Going behind the scenes on The Woman in Black before Northampton dates
The temperature drops in the room as I sit down to write. The hairs on the back of my neck rise and there are goosebumps on my arms as though some foul, unseen, force is watching me.
It’s almost dark in the empty theatre but you feel her presence, her eyes watching you. I’m here to meet The (cast of) Woman In Black and my heart is pumping.
We’re at the Fortune Theatre, in London, where The Woman In Black has been terrifying audiences for 27 years, ahead of a new national tour. It comes to Northampton’s Royal & Derngate Theatre on October 10 for a week. But the question is - are you brave enough?
Not only do we have to contend with the production’s malevolent star making an appearance, but also the nightmarish possibility that the theatre’s own famous, star-struck ghost, who haunts the hospitality bar and one of the boxes, and has been known to follow the show’s leading lady onto the stage, may make an early appearance.
Robin Herford’s iconic production of Susan Hill’s horrifying story, was turned into an award-winning stage adaptation by Stephen Mallatratt, premiering in Scarborough in 1987. Two years later it moved to the Fortune and has been here ever since.
The touring production stars veteran actor David Acton as Arthur Kipps and Matthew Spencer as “The Actor” but, between them, they take on a all the other characters who appear in this dark and disturbing story.
And what a tale. A man haunted by what he saw at a desolate and lonely house, turns to an actor for help in telling his reminiscences to his family.
At first the memories are so traumatic that he can barely utter a sound but, through the help of roleplay, on the stage of an empty theatre, watched by its own ghosts, he relives that terrible time.
And through sleight of hand, masterfully created by the show’s lighting and sound designers, Kevin Sleep and Gareth Owen, audiences are plunged into a night of unimaginable horror.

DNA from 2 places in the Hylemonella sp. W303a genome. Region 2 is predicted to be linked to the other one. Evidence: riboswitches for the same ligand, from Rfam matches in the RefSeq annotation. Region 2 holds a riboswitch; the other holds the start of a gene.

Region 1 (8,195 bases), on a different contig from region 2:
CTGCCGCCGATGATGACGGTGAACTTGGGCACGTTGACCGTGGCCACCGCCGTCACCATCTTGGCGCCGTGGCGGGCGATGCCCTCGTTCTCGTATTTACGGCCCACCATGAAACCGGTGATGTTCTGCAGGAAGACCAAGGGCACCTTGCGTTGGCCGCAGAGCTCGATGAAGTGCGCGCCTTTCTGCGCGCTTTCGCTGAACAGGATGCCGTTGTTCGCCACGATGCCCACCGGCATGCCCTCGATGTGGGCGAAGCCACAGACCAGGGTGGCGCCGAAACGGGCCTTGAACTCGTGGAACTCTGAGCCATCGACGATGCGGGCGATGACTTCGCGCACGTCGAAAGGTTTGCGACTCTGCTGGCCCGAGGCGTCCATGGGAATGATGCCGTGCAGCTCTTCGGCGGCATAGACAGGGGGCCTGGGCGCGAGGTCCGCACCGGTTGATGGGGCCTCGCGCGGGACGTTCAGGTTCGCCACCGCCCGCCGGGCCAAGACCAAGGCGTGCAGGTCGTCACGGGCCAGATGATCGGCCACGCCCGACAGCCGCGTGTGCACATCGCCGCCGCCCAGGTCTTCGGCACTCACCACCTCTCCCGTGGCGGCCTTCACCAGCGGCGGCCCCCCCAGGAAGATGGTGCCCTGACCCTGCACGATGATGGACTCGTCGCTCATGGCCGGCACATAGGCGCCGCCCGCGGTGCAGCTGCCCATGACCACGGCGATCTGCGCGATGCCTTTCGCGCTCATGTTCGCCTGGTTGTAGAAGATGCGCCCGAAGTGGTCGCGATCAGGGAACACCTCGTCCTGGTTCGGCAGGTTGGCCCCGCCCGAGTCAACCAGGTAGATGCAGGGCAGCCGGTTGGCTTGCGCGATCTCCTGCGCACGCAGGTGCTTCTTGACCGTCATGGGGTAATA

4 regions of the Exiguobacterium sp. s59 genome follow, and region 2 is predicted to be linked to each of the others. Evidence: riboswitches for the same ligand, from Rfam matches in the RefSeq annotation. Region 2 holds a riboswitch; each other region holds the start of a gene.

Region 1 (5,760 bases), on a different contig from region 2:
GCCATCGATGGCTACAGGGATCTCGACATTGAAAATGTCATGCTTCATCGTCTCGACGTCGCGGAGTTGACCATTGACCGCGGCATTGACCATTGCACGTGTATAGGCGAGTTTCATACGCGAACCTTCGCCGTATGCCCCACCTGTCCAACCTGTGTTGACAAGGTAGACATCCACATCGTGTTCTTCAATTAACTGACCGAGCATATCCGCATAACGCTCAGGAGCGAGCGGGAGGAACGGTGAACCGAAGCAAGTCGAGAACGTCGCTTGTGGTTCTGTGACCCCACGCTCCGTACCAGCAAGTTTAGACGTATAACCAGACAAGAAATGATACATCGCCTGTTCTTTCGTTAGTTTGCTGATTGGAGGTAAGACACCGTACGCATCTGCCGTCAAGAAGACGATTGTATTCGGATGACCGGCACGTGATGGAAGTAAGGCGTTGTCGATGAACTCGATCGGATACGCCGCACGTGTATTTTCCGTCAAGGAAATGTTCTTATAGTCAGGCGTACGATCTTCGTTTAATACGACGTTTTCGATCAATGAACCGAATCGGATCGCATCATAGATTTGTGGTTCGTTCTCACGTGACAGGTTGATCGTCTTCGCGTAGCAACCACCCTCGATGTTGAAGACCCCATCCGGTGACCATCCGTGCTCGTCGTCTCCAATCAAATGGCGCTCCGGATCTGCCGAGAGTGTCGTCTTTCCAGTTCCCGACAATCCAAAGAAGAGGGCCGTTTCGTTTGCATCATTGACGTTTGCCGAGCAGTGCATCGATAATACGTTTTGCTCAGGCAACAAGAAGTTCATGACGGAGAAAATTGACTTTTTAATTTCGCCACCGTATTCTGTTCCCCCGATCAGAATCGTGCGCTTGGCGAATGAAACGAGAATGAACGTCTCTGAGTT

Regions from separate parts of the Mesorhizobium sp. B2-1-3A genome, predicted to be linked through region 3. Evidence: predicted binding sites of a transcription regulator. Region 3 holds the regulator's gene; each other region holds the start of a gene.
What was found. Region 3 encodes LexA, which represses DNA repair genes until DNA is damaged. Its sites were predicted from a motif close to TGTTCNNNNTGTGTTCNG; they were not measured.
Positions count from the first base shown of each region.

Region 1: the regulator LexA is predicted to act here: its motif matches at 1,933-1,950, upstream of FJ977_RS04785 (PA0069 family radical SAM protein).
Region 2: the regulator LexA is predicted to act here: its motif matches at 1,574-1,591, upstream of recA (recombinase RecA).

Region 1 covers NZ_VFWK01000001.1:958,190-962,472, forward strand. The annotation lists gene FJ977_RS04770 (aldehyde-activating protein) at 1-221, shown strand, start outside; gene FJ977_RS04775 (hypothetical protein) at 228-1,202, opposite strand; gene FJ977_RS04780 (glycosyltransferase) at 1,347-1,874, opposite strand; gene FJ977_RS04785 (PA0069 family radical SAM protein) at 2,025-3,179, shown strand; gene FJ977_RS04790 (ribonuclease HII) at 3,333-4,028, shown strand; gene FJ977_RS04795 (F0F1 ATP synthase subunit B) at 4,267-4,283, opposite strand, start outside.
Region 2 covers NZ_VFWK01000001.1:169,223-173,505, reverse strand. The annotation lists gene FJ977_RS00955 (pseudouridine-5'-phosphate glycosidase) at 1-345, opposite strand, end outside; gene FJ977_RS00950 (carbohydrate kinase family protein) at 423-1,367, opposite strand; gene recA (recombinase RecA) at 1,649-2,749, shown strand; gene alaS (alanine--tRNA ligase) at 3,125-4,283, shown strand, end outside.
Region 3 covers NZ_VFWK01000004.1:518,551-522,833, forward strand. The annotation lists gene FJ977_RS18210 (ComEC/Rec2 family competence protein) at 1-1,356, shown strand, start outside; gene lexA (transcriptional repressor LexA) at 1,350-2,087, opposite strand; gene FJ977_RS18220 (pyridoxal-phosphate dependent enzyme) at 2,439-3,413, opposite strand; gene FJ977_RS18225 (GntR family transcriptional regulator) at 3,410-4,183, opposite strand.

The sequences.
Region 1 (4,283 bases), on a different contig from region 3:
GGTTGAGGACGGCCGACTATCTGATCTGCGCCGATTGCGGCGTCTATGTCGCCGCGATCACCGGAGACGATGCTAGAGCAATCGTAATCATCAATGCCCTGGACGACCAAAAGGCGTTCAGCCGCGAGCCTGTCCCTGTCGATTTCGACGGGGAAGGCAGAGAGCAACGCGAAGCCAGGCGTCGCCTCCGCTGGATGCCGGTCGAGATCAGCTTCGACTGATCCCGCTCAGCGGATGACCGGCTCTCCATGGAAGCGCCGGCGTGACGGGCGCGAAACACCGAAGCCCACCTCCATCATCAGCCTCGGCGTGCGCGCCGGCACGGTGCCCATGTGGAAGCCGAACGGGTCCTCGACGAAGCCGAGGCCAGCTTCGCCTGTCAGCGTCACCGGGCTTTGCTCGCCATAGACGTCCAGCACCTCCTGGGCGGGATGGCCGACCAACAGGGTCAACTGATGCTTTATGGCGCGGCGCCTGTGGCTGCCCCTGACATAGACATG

As a set book in some schools for GCSE and A Level the audience is frequently filled with highly suggestible students whose screams (from the girls mainly) sets the pace for the whole evening.
So, Matthew Spencer, do you believe in ghosts?
“I’d love to think that they are real,” he laughed. “I don’t really like being in the stage right wing at the Fortune because there’s this terrible cold feeling”.
The pair fear upsetting resident ghosts in theatres during the tour. An industry steeped in suspicion, it seems pretty much every venue has one.
But what is it that attracts fans, some frequent returners, who know the story inside out?
Downton Abbey and Shakespearean actor, David Acton, who reprises his role of Kipps after appearing in a 2011 production, knows the answer: “It is an extraordinarily clever and brilliant play.
“It’s probably more clever than Steven Mallatratt ever realised it was when he wrote it. The format he chose to tell a story comes out of nothing.
“An empty theatre with just two people, one of whom is an actor who can’t act, and out of this arises this extraordinary story, in beautifully written language, with myriad different characters and different locations which you can almost visibly see as they are created by the imagination.
“Also it is a touching story, a moving story. It has a great sadness about it. About loss and the loss of a child; there’s the chill factor, the shrieks, bumps and squeals (not to mention the demonic rocking chair-ed).